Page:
What do you call someone who lectures players on how to play ball but then grounds into a double play every time he’s up to bat? A Jeff Flake. Or maybe just a plain flake.
If Senator Jeff Flake would expend a fraction of the energy he spends on sanctimoniously promoting his work on giving a forceful vision for conservatism on the Senate floor, we would have a different party. Most ironic, if not for the disgusting posturing and vacuous vision of those like Flake, we wouldn’t have Trump as the leader of the Republican Party in the first place. Flake is the embodiment of the intellectually bankrupt party that gave rise to Trump. Flake is so worried now about the effect of Trump on the party he never had a vision for before. If he wants to know how we got here, he should look in the mirror.
This week, the GOP media machine has been promoting Jeff Flake’s new book, a smug and sanctimonious polemic about his concerns over the future of conservatism. Except it has nothing to do with the authentic concerns all of us have about the party — the party that has stood for nothing on social, fiscal, or national security issues while the left has marched on, more truculent than ever in its pursuit of cultural and economic Marxism.
Jeff Flake is the poster child for the frustrating dynamic many of us have been confronted with in the past two years — the false choice between the status-quo failed GOP establishment and Trump. For those who were seeking a true American revolution built upon the timeless principles laid out in the original “Conscience of a Conservative,” written by Barry Goldwater, the debate over Trump has been a distraction. Most traditional conservatives are neither for nor against Trump; we are for the same agenda we have always supported, always seeking innovative strategies and tactics to promote timeless ideas. This distraction has been allowed to consume Republican politics because the voters got fed up with people like Jeff Flake.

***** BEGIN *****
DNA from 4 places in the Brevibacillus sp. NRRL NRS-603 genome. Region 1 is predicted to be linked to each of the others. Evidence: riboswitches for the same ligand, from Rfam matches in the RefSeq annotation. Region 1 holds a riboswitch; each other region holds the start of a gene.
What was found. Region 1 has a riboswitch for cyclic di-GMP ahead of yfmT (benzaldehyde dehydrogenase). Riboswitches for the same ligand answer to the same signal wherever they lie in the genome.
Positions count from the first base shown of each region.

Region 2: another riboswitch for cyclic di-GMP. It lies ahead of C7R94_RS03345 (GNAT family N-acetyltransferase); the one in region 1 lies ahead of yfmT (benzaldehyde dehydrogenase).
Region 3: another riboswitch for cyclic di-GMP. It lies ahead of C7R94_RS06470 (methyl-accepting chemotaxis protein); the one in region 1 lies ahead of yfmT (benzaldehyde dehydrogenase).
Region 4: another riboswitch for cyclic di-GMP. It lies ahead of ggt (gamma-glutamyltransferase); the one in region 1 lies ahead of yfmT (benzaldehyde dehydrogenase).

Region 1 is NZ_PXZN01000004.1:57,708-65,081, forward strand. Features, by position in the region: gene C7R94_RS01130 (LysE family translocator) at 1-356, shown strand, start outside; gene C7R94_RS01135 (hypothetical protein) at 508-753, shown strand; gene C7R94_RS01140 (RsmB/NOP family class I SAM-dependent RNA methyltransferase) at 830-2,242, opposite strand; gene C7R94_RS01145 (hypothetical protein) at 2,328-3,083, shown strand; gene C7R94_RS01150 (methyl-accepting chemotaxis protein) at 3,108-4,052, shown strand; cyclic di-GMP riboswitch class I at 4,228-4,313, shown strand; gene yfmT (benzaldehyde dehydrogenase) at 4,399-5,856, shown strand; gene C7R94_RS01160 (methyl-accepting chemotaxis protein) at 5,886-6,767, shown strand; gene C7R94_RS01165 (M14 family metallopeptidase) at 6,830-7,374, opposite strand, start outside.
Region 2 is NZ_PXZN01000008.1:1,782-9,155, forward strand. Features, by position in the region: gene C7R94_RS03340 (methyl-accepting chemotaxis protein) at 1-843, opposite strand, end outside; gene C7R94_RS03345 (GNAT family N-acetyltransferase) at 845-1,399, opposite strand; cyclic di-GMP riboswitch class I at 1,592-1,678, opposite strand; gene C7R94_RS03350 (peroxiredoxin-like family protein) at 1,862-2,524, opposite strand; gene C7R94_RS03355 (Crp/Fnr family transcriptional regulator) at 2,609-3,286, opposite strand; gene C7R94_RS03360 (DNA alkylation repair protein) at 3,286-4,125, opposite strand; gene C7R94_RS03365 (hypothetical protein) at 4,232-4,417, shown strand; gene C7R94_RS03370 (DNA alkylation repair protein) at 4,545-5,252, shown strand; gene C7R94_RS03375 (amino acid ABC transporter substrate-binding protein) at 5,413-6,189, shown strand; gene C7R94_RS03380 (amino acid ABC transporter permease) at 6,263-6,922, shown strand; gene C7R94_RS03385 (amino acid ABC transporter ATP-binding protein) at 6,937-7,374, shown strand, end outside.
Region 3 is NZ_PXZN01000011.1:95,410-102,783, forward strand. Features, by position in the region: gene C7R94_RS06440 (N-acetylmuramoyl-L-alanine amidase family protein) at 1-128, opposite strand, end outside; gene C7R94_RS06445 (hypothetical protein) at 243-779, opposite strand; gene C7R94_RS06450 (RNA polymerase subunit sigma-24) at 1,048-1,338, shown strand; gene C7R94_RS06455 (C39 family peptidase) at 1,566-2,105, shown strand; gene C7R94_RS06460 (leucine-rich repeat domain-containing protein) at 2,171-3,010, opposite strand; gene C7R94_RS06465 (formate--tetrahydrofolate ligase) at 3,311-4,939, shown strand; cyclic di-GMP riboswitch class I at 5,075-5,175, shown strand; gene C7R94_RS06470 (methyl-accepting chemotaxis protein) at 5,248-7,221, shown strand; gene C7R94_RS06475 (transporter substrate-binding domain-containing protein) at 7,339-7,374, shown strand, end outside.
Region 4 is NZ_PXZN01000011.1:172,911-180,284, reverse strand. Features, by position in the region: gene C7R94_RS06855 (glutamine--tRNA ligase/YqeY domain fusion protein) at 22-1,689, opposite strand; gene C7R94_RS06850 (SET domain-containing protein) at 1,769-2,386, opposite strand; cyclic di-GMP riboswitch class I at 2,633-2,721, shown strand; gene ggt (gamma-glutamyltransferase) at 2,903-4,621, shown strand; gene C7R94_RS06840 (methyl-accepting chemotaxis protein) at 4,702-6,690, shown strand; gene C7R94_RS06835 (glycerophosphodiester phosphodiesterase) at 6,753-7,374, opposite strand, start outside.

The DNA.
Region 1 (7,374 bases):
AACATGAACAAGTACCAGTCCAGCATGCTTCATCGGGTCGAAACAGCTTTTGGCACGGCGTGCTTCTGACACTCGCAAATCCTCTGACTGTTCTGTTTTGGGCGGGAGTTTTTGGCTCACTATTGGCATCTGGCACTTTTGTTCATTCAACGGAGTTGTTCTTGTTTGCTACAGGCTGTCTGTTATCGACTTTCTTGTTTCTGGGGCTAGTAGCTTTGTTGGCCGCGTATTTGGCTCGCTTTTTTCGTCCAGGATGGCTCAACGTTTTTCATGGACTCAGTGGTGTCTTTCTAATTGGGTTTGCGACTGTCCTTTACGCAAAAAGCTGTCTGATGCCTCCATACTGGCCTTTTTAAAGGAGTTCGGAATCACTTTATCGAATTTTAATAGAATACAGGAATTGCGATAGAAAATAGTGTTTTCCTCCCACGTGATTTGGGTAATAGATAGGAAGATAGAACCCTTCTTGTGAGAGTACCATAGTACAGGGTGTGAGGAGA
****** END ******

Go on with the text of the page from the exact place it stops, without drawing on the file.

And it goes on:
When Jeff Flake was originally confronted with his failure to abide by his term-limit promise, he joked, “ I lied … I don’t know what else to say.” At a later event, Flake explained that the term-limit movement was still alive when he took office and it was the thing to do. But, he said, he quickly realized that it would take longer to get things done and that limiting his time in office was a mistake.
This sounds similar to an excuse given by a recent pledge breaker, Markwayne Mullin, after he got promoted to a leadership position.
So what has Flake accomplished for us that was so worth breaking his term-limit pledge?
Flake fails his state
After spending too much time in Washington, rather than changing the Senate, Flake got changed by it. Rather than giving a vision for judicial reform, a workable immigration plan, a foreign policy that puts America first, or a health care system that functions like a healthy market, Flake served as a rudderless lord of his small fiefdom in the Senate, always operating within the policy universe set out by the Left. His only major accomplishment was joining the Gang of 8 open borders initiative, which was a colossal betrayal of his state and of the first responsibility of a public servant.
The first responsibility of an elected representative is to represent his constituents and his state. As of 2013, it was estimated that there were 630,700 illegal aliens residing in Arizona. That is a population of foreign invaders larger than the total population of any single colony at the time of our founding. Over 10 percent of the state’s public school population is composed of illegal alien children. When coupled with the fiscal strain of health care and incarceration, the total cost of illegal immigration is $2.4 billion a year. As a result, Arizona has become the drug capital of the country. Yet, instead of relentlessly advocating for the sovereignty of his state with at least as much gusto as the California senators advocate for sanctuary cities, Flake spent the lion’s share of his time putting the priorities of Mexico’s government ahead of the security and economy of his own state.